We have just watched the triumphant return of the young 16 year old, Jessica Watson into Sydney Harbour, after circumnavigating the globe in her small pink yacht, alone.
She has been without the touch of another human for 210 days, braving the elements of the notorious Southern Ocean. Her arrival through the Heads of Sydney Harbour was heralded by a tumultuous welcome of tens of thousands of people, lining the foreshore around the Sydney Opera House, a massive flotilla of hundreds of boats and the Prime Minister of Australia, Kevin Rudd.
She was clearly overwhelmed with emotion, on stepping onto land and being embraced by her parents and siblings. Despite this and in the face of this incredible reception, she was so composed, it was startling for one so young.
The Prime Minister said in his welcome speech, he had asked her by satellite phone on Australia day this year (January 26), when she was 5000 kilometres to the west of the Cape of Good hope no where near any land, anywhere, what message would she like to deliver to Australians. She said ‘Live your dream’.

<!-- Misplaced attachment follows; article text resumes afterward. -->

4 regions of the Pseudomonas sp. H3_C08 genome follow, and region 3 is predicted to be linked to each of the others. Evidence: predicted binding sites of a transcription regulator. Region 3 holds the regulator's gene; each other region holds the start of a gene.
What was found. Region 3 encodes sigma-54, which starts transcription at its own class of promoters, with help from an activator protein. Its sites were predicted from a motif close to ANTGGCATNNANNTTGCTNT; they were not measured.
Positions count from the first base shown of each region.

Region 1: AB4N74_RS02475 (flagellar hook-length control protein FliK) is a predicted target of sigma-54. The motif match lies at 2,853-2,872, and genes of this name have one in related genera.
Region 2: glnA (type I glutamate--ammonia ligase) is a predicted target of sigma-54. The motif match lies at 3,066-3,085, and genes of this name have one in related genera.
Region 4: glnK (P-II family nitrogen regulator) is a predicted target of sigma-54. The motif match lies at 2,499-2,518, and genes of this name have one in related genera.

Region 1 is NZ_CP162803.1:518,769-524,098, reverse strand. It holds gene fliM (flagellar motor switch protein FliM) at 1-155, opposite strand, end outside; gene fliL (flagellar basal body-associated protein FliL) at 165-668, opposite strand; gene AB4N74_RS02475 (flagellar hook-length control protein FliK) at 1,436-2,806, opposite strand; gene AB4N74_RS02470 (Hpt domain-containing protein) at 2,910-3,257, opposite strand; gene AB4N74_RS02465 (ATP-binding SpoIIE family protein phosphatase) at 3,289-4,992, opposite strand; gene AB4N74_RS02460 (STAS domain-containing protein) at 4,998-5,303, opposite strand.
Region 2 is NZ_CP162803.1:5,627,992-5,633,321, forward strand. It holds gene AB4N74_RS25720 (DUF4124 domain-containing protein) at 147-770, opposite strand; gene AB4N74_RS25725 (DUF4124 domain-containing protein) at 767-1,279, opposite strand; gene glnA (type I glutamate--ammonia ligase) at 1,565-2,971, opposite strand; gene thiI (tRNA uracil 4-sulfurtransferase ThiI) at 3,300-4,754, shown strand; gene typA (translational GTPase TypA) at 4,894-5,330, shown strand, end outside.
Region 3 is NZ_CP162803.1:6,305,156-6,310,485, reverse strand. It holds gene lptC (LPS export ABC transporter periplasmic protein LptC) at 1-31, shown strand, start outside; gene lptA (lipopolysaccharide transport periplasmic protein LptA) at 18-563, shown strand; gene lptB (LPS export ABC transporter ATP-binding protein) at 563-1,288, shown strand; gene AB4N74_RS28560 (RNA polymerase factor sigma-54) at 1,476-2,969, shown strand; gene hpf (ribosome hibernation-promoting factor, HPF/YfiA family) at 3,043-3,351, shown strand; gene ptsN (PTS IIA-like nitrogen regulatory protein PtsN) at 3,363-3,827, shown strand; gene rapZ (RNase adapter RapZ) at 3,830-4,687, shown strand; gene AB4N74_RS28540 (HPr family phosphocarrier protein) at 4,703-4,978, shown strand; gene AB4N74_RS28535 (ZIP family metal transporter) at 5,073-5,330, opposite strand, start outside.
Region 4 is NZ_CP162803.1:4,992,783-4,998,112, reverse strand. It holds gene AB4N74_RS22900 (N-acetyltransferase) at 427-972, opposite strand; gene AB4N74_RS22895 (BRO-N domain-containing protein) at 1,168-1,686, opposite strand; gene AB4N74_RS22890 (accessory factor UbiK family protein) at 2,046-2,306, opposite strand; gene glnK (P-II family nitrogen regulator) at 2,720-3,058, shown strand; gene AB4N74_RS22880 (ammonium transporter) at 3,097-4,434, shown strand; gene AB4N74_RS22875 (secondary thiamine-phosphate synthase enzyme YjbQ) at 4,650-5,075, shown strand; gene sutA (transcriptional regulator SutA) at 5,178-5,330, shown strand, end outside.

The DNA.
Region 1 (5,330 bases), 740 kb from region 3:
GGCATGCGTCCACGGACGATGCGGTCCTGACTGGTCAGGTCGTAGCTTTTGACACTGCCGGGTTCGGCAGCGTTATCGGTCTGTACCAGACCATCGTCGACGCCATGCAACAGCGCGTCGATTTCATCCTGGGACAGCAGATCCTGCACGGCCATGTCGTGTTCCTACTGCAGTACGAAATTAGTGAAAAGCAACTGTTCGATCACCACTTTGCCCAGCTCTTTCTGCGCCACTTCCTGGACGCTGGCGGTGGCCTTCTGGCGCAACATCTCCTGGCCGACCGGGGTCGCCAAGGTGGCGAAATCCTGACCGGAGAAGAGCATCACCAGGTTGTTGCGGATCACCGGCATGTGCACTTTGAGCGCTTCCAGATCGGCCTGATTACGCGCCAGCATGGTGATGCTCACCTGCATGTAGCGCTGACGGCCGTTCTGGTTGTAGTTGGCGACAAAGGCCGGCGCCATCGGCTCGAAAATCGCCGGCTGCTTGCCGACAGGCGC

Somehow this usually trite sentiment took on monumental proportions, in light of what this slight young girl has achieved.
It made me pause and think about the orphans and the likelihood of their being able to live their dreams.
There are many amazing examples of the boys from Jabulani Khakibos Kids, an organisation that looks after boys who once were street kids in Johannesburg, fulfilling their potential. In a sense, is this not an achievement just as great. If once you were a street kid, and now you have a career as a result of succeeding through school and university?
What can we do further to ensure that many more children have the opportunity to ‘live their dream?’